TheDC Morning: The fate of supply-side economics rests on Jerry Brown’s shoulders

Mike Riggs Contributor
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1.) Obama writes editorial against regulatory excess, can name only one excessive regulation — Overly schoolmarmish regulations have to go, Pres. Obama writes in an op-ed in the morning’s Wall Street Journal. In it, Obama pays lip service to America’s semi-free market system as the source of “dazzling ideas and path-breaking products” and “the greatest force for prosperity the world has ever known.” The op-ed is a curtain-raiser for this afternoon, when Obama will sign an executive order that “requires that federal agencies ensure that regulations protect our safety, health and environment while promoting economic growth,” as well as “a government-wide review of the rules already on the books to remove outdated regulations that stifle job creation and make our economy less competitive.” But do not get your hopes too high: Apparently, the only regulatory excessiveness that Obama could think of was artificial sweetener: “The FDA has long considered saccharin, the artificial sweetener, safe for people to consume. Yet for years, the EPA made companies treat saccharin like other dangerous chemicals. Well, if it goes in your coffee, it is not hazardous waste. The EPA wisely eliminated this rule last month.” Meanwhile, a spox for Rep. Eric Cantor wishes Obama had released this executive order in 2009, when House Republicans proposed it first.

2.) Poll: Americans do not want more gun control — “Like similar violent events in the past, the Arizona shootings did not generate greater support for tougher gun-control measures in general,” a Washington Post and ABC News poll found. Roughly half the country would still like to take away everyone else’s guns and/or high capacity ammo clips, but that number hasn’t increased in the wake of the Tucson shooting. “Overall, 52 percent favor stricter gun-control laws, a number little changed in recent years and down from where it was after the 2007 shootings at Virginia Tech.” Meanwhile, “About a third – 31 percent – favor a blanket prohibition on the sale of all handguns, except to law enforcement officers, which is comparable to public opinion after the Columbine school shootings in 1999 in Littleton, Colo., and lower than what it was after Virginia Tech.” Once again, the peasants keep their wits, while all about them, the technocrats are losing theirs.

3.) Four-year degree programs are two years too long — “Nearly half of the nation’s undergraduates show almost no gains in learning in their first two years of college,” reports USA Today. The new report, culled from the book, “Academically Adrift: Limited Learning on College Campuses,” found that “after two years in college, 45% of students showed no significant gains in learning; after four years, 36% showed little change.” Also: “Students also spent 50% less time studying compared with students a few decades ago, the research shows.” And: “50% said they never took a class in a typical semester where they wrote more than 20 pages; 32% never took a course in a typical semester where they read more than 40 pages per week.” Basically, your kid needs the first two years to get the binge drinking/sexual experimentation out of his/her/its system.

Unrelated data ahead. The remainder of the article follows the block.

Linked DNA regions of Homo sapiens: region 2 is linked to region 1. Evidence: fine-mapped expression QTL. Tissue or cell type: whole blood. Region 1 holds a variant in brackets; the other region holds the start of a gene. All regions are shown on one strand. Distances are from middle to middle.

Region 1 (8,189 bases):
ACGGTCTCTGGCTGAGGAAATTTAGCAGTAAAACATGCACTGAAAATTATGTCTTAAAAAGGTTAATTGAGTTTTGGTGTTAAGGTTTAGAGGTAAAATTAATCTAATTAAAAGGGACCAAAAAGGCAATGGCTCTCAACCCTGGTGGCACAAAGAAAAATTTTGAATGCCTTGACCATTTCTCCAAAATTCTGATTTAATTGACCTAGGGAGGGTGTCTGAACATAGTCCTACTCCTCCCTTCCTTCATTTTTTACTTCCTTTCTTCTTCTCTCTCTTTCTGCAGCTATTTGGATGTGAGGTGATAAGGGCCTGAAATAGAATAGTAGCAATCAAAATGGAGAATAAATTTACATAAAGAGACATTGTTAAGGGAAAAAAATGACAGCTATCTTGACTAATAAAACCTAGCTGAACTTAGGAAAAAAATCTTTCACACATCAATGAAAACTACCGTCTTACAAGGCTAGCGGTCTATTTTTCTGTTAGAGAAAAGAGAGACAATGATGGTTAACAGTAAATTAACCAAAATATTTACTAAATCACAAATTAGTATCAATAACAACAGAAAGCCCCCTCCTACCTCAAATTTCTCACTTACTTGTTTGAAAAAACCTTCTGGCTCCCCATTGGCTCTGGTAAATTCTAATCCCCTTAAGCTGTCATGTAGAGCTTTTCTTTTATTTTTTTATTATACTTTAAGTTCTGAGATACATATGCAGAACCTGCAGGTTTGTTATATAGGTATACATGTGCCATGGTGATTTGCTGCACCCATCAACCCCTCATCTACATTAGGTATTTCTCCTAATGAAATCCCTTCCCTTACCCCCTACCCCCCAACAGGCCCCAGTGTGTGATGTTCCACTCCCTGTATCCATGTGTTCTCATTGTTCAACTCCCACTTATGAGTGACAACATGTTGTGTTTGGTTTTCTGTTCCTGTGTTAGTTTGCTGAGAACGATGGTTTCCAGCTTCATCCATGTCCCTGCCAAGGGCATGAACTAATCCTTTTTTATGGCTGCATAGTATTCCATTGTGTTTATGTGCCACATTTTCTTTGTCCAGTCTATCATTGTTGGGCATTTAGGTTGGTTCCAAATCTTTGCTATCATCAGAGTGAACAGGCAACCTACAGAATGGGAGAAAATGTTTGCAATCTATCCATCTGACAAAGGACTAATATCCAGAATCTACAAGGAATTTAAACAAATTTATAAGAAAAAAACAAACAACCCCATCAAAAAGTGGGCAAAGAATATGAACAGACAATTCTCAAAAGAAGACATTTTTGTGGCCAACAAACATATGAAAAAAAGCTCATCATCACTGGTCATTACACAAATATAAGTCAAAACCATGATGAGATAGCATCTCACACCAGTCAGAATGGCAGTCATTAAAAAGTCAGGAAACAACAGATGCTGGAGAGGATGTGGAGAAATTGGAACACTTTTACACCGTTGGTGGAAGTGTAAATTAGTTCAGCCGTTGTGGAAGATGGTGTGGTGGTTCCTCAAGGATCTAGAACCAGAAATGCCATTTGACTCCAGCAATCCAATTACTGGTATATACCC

4.) Is the definitive case for tax cuts being administered right now? — “State governments are beginning to choose one of two directions to dig out of deep budget deficits, and the resulting clash of visions between raising taxes or cutting spending has some conservatives salivating at the contrast between liberal and conservative philosophies of how to create economic growth,” writes The Daily Caller’s Jon Ward. But even if there is a clear winner between, say, New Jersey and Illinois, economists are hesitant to say that the same rules apply at the federal level. “It is really important to recognize the fundamental differences–statutory and constitutional requirements to balance the budget, capital budgets, etc. – that make the states very different from the Feds,” said Douglas Holtz-Eakin. “Having said that,” quipped the former McCain staffer, “I agree that it will be interesting to see how they manage their finances.” Very!

5.) Small army of investigators fails to dredge up evidence that Loughner was politically motivated — Three Washington Post reporters filing copy from Arizona found that “a team of 250 federal investigators and 130 local detectives trying to understand why Jared Lee Loughner went on his alleged killing spree” have “conducted more than 300 interviews with family, friends and neighbors since the shooting,” but “remain stumped about what ultimately prompted the 22-year-old’s descent into violence.” You’d think that if it were “heated rhetoric” or “aggro campaign maps” or “hate floating in the air like spirit smog” that inspired Loughner, somebody would’ve found something by now, right? Right?

6.) House Republicans begin symbolic repeal of Obamacare today — House Republicans commence their futile-but-supposedly-morale-boosting repeal of Obamacare today. Senate Dominatrix Harry Reid has said he won’t entertain such a vote in the Senate, and Pres. Obama has said he will not sign such a bill. If you’re at all curious as to what actually comes next, The Examiner’s Tim Carney has the lay of the land. “In a June 2010 briefing on K Street, one participant asked [David Bowen, former health staff director of the Senate Health, Education, Labor and Pensions Committee] what will happen when Obamacare’s bill comes due. “If the things that are in the bill fail to reduce cost, or they need more oomph,” Bowen said, “then that is the next big phase of health care reform.”